By Rick Ramano

Wauwatosa east and west four years ago joined high schools from across the state in competitive shooting. Much like the formation of any high school athletic endeavor, the team now wants to grow so that it can be more successful in competition.

A relative newcomer compared to other school teams in the Southeast Wisconsin Youth Trap shooting Conference of the Scholastic Clay Target Program, Tosa’s team also is smaller in number thereby limiting the choice of the most accomplished shooters selected to compete. However, the more immediate goal according to the head coach and parent assistants and the players themselves is to learn personal responsibility within a team.

Coaching the Sport

“It’s like any other sport, but it has its own characteristics,” said Coach Matt Stockinger. “Of course we stress safety first. But we also teach teamwork along with the details of being accurate.”

clay pigeons loaded for range

The coaches teach those qualities almost every Sunday afternoon, from February to June at the Waukesha Gun Club.
The group meets in virtually any kind of weather so it was a welcome relief for participants who gathered in late April at the tail end of a spring snow.

Three groups of five shooters each took turns aiming and firing their shotguns at small cylindrical sporting clays as they are mechanically shot from a low bunker about 16 yards in front of them. By the time the clays are at shooting range, they are about 150 feet away. The object is to hit as many of 25 clays thrown for each shooter.

“The thing about this sport is that anyone can participate because you don’t have to be a certain size or be fast,” Stockinger said. “And we have females as well as males on the team.”

Student & Parent Views

Bill Guinen is one of the parent coaches and stayed involved after two sons competed so that he can help the team while daughter Sarah competes.

“This teaches a life-long skill,” Bill said.

Sarah said she only got some questions from friends about her being involved in the team when she first stated.
“They just said it sounded weird,” Sarah said. “They didn’t understand it.”

Laura Lynn said her son Mike participated after first being unsure and then becoming interested in the sport shortly before he started high school.

shotguns on tosa range“He is very into it now and even has a job here at the gun club,” Laura said. “It gets him away from the Xbox and outside in the fresh air.”

Jeffrey Chin is a team captain who is following in the footsteps of family including his dad, Stephen, a Milwaukee police sergeant and Navy Reserve petty officer who also helps out at practices and meets.

“I like being here,” Jeffrey said, noting that his family has some private land on which they duck hunt as well. “It’s all good.”

Paul Baumler, a life-long sport shooter and hunter, the parent of twin sons and team members Jonathon and Michael, explained his view of what makes shooting an attractive sport and activity. “It doesn’t make any difference whether you are athletic in the sense of playing other sports like football or baseball” Baumler said. “You can be in a wheelchair and be on the team. The most important thing you bring is between your ears.”

An avid hunter all his life, Baumler said the only issue for students starting the sport is overcoming the fear of being among their peers and coaches while still learning.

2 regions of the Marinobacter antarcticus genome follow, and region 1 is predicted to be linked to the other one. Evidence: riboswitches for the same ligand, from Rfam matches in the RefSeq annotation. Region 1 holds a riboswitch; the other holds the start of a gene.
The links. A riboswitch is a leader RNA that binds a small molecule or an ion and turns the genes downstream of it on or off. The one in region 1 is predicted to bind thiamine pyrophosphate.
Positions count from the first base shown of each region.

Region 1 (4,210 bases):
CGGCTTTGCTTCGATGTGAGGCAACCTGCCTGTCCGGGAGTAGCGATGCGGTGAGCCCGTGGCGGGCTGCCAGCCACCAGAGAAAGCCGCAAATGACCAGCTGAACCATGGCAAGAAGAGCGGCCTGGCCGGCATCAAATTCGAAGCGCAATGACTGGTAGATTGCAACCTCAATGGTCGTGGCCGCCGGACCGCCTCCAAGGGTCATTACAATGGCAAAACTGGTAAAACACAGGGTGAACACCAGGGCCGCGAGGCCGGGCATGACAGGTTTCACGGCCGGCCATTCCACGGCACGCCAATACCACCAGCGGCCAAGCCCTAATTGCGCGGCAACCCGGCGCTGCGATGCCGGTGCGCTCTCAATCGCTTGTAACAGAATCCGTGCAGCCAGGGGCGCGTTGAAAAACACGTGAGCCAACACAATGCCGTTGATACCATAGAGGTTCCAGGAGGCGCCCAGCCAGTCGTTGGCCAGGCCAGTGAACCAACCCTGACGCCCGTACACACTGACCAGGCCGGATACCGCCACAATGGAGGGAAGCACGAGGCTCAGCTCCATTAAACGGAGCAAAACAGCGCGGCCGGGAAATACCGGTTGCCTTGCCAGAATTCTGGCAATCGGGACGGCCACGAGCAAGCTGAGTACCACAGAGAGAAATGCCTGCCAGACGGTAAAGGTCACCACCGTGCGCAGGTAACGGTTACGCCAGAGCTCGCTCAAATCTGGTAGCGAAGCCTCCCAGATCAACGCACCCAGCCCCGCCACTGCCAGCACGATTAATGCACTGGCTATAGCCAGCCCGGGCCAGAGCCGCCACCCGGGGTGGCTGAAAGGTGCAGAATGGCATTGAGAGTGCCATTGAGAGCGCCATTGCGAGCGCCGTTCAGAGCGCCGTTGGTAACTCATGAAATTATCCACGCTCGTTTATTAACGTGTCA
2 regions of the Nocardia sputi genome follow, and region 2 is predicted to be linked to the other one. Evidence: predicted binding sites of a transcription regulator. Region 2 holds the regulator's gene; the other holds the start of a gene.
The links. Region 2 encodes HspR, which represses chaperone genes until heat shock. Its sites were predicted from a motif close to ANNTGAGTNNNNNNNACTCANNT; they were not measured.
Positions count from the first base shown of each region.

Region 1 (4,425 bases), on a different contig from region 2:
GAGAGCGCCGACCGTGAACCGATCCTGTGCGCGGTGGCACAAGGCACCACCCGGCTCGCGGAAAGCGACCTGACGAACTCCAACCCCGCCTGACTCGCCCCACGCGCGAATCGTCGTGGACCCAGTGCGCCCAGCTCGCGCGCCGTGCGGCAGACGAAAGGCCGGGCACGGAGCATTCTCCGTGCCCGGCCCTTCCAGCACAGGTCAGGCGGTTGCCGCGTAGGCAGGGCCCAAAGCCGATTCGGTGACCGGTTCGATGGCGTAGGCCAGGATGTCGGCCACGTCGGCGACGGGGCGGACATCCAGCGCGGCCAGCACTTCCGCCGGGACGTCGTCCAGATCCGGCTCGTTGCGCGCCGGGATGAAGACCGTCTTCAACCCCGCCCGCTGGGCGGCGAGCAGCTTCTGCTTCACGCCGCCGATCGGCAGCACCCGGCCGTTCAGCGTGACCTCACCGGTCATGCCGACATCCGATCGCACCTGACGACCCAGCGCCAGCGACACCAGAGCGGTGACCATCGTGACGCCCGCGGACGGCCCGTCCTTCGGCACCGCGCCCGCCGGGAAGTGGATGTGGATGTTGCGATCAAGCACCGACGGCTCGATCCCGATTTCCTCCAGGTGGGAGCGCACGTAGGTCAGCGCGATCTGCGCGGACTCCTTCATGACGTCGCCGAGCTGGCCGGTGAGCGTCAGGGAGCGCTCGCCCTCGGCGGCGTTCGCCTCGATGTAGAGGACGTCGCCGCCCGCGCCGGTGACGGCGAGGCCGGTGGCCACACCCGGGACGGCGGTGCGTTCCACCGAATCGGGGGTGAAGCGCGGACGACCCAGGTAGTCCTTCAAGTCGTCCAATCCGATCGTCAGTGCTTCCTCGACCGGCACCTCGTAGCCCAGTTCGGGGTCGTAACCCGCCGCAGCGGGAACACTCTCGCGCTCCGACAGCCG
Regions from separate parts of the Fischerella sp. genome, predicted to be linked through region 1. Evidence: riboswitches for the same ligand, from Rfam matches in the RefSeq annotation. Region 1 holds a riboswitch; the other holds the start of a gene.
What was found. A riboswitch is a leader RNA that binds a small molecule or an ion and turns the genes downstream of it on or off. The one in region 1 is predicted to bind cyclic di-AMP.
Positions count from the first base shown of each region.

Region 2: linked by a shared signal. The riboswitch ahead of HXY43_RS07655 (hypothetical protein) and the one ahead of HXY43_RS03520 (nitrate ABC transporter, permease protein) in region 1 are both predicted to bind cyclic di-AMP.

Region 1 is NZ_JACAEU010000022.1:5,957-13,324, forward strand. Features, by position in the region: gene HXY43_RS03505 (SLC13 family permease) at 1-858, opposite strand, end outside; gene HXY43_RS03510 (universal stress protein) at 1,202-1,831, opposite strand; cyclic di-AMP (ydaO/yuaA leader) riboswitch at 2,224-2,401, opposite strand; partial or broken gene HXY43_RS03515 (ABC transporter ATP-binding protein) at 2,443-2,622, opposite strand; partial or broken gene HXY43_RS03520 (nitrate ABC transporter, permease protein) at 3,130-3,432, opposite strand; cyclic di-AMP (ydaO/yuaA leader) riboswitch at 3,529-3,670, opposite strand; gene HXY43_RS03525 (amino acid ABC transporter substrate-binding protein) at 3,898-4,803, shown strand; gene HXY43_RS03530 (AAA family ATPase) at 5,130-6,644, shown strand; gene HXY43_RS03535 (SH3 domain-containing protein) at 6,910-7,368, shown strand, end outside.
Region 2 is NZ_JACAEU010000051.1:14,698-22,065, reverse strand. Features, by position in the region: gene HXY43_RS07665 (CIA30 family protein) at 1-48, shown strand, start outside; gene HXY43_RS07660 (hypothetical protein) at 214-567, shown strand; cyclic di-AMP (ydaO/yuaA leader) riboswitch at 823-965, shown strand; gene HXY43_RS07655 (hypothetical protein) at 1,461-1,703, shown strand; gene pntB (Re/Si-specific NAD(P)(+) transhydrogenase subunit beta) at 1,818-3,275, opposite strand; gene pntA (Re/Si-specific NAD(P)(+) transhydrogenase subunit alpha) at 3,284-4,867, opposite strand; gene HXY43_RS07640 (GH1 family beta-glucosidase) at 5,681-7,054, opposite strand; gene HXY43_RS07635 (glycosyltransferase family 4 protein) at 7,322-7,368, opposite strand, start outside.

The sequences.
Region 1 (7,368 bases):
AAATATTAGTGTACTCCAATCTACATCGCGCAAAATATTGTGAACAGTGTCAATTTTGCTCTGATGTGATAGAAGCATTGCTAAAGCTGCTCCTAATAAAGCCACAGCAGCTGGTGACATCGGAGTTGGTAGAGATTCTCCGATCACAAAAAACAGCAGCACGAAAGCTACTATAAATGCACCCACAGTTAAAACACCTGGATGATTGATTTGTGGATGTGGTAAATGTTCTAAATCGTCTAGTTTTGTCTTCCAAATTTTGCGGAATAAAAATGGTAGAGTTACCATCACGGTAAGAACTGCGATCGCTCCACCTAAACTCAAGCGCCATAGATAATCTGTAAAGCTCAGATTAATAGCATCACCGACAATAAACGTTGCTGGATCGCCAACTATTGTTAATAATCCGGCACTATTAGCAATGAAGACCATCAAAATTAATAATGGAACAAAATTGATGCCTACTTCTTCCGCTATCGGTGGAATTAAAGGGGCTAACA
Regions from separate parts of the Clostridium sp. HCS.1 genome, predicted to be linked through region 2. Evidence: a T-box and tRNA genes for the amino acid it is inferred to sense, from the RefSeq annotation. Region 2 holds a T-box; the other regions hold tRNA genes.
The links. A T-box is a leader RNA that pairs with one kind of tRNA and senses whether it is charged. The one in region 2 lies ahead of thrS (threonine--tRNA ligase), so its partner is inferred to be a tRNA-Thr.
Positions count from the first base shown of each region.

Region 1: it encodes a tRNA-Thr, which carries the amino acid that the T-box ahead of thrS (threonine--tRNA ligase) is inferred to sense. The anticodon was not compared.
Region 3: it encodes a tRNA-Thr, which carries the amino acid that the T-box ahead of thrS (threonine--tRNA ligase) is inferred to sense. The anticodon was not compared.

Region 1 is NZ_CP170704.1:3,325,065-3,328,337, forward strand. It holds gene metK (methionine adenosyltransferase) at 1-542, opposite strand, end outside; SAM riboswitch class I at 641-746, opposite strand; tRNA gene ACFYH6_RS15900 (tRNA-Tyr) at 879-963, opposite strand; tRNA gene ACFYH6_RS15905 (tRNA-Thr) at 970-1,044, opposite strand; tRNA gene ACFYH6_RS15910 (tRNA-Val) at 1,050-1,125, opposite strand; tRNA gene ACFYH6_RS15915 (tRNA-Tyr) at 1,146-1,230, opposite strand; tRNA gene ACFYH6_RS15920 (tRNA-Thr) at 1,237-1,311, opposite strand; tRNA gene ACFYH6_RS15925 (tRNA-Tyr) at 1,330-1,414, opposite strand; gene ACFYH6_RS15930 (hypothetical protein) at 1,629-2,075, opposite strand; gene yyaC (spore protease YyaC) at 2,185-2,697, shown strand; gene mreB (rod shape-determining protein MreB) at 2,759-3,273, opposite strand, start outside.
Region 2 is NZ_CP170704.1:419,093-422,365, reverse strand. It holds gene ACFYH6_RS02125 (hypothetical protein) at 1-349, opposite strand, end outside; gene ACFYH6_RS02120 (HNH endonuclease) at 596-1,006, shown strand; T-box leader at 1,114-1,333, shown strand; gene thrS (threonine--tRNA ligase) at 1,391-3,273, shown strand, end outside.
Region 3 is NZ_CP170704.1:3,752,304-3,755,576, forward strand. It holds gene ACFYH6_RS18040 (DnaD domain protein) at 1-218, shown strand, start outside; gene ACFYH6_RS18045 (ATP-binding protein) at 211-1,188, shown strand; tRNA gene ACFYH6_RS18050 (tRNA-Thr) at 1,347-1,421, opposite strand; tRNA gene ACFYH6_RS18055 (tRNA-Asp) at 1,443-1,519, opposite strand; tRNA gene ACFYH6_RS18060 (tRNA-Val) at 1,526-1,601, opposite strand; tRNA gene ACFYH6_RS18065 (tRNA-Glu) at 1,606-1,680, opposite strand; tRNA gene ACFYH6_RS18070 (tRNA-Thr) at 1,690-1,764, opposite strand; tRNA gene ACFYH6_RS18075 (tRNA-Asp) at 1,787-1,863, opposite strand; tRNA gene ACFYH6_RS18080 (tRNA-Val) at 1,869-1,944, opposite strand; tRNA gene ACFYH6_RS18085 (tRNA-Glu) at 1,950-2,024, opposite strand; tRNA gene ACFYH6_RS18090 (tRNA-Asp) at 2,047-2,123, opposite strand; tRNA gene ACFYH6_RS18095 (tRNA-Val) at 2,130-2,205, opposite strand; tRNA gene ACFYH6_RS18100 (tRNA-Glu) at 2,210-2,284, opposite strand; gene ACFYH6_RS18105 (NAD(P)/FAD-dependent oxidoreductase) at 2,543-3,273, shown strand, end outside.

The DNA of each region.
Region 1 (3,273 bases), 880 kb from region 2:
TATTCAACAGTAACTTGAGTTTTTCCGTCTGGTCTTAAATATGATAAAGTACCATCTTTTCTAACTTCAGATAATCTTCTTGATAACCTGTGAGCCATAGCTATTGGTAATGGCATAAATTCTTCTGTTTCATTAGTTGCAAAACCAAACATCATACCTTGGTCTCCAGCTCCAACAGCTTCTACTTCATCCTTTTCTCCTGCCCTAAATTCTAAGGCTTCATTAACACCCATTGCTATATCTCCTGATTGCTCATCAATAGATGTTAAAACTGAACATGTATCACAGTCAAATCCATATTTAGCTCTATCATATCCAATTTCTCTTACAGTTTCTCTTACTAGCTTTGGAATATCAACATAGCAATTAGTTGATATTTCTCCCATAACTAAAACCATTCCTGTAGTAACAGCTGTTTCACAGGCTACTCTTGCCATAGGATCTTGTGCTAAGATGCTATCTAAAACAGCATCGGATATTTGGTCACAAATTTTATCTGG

“We work with them on safety and to make sure they know the best way to get the maximum number of hits,” he said. “They may start out and maybe break three of 25 clays and you can see the smile on their face when they know they can do this. They come back and get more comfortable.”

Recruitment is Key

Coach Matt Stockinger said he hopes to attract more students to the team. He participates in the annual recruitment process each fall alongside other sports.

“We hope the word is spreading through those who are on the team now and who have friends and younger family members who may be interested,” Stockinger said. “We will be recruiting 8th graders next year.”

Tosa East and West have a way to go to reach the level for participation of other Wisconsin schools Tom Wondrash president of the nation’s Scholastic Clay Target Program is based in Burlington. He said schools in outlying areas from Southeastern Wisconsin regularly have dozens more team members than Tosa’s average of 15.

Nationally, he said, there are 4,000 SCTP athletes and Wisconsin and Iowa are the two most active states. “We are a youth development program,” Wondrash said Some of these athletes go on to college and some also go to the Olympics. This is a life-long sport and one that continues to grow.”

Safety First

Certification among coaches and students is the hallmark of maintaining a safe trap shooting program.

“All my coaches have Level I certification,” said Head Coach Matt Stockinger. “That’s the appropriate training for youth-level involvement.”

The STCP descries Level 1 training to include a wide variety of topics including safety and risk management, competition events, rule book use and shooting etiquette as well as ethics.

While STPC does not require student competitors to complete a training course Stockinger said he has followed what other head coaches do by requiring them to complete the DNR’s hunter safety course.

“Even though it’s a hunting course it helps gives them understand firearm safety and exposes them to various types of firearms,” Stockinger said. We strictly use 12 gauge shotguns in our program and in competition.”